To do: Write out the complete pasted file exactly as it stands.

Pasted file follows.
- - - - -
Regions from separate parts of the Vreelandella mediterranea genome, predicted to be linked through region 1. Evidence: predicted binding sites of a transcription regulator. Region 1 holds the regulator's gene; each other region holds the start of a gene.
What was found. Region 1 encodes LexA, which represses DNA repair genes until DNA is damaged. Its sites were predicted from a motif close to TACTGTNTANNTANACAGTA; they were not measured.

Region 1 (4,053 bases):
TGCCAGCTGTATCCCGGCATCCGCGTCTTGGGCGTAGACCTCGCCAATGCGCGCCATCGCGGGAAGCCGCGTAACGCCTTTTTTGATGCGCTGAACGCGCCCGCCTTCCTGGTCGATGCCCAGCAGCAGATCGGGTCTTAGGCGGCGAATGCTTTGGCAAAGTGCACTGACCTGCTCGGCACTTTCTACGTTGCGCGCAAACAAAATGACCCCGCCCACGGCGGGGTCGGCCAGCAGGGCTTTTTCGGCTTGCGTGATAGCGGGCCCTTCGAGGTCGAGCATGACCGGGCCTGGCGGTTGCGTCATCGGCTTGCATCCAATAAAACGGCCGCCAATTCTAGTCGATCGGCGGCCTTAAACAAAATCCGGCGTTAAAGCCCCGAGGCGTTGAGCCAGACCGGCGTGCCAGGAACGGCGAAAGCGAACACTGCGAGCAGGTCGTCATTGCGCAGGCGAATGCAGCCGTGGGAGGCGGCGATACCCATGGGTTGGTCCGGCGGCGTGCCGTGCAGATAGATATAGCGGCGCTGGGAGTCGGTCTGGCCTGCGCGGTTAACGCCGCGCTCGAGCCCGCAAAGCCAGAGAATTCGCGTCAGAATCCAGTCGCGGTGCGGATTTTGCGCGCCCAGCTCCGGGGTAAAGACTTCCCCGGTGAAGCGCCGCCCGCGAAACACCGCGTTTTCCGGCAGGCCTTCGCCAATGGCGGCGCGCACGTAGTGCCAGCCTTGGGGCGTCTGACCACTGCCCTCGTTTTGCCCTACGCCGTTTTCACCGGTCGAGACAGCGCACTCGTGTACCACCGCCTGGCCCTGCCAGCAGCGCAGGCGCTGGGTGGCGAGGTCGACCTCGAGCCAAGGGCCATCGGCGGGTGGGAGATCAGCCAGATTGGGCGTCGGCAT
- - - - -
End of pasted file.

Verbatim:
Regions from separate parts of the Vreelandella mediterranea genome, predicted to be linked through region 1. Evidence: predicted binding sites of a transcription regulator. Region 1 holds the regulator's gene; each other region holds the start of a gene.
What was found. Region 1 encodes LexA, which represses DNA repair genes until DNA is damaged. Its sites were predicted from a motif close to TACTGTNTANNTANACAGTA; they were not measured.

Region 1 (4,053 bases):
TGCCAGCTGTATCCCGGCATCCGCGTCTTGGGCGTAGACCTCGCCAATGCGCGCCATCGCGGGAAGCCGCGTAACGCCTTTTTTGATGCGCTGAACGCGCCCGCCTTCCTGGTCGATGCCCAGCAGCAGATCGGGTCTTAGGCGGCGAATGCTTTGGCAAAGTGCACTGACCTGCTCGGCACTTTCTACGTTGCGCGCAAACAAAATGACCCCGCCCACGGCGGGGTCGGCCAGCAGGGCTTTTTCGGCTTGCGTGATAGCGGGCCCTTCGAGGTCGAGCATGACCGGGCCTGGCGGTTGCGTCATCGGCTTGCATCCAATAAAACGGCCGCCAATTCTAGTCGATCGGCGGCCTTAAACAAAATCCGGCGTTAAAGCCCCGAGGCGTTGAGCCAGACCGGCGTGCCAGGAACGGCGAAAGCGAACACTGCGAGCAGGTCGTCATTGCGCAGGCGAATGCAGCCGTGGGAGGCGGCGATACCCATGGGTTGGTCCGGCGGCGTGCCGTGCAGATAGATATAGCGGCGCTGGGAGTCGGTCTGGCCTGCGCGGTTAACGCCGCGCTCGAGCCCGCAAAGCCAGAGAATTCGCGTCAGAATCCAGTCGCGGTGCGGATTTTGCGCGCCCAGCTCCGGGGTAAAGACTTCCCCGGTGAAGCGCCGCCCGCGAAACACCGCGTTTTCCGGCAGGCCTTCGCCAATGGCGGCGCGCACGTAGTGCCAGCCTTGGGGCGTCTGACCACTGCCCTCGTTTTGCCCTACGCCGTTTTCACCGGTCGAGACAGCGCACTCGTGTACCACCGCCTGGCCCTGCCAGCAGCGCAGGCGCTGGGTGGCGAGGTCGACCTCGAGCCAAGGGCCATCGGCGGGTGGGAGATCAGCCAGATTGGGCGTCGGCAT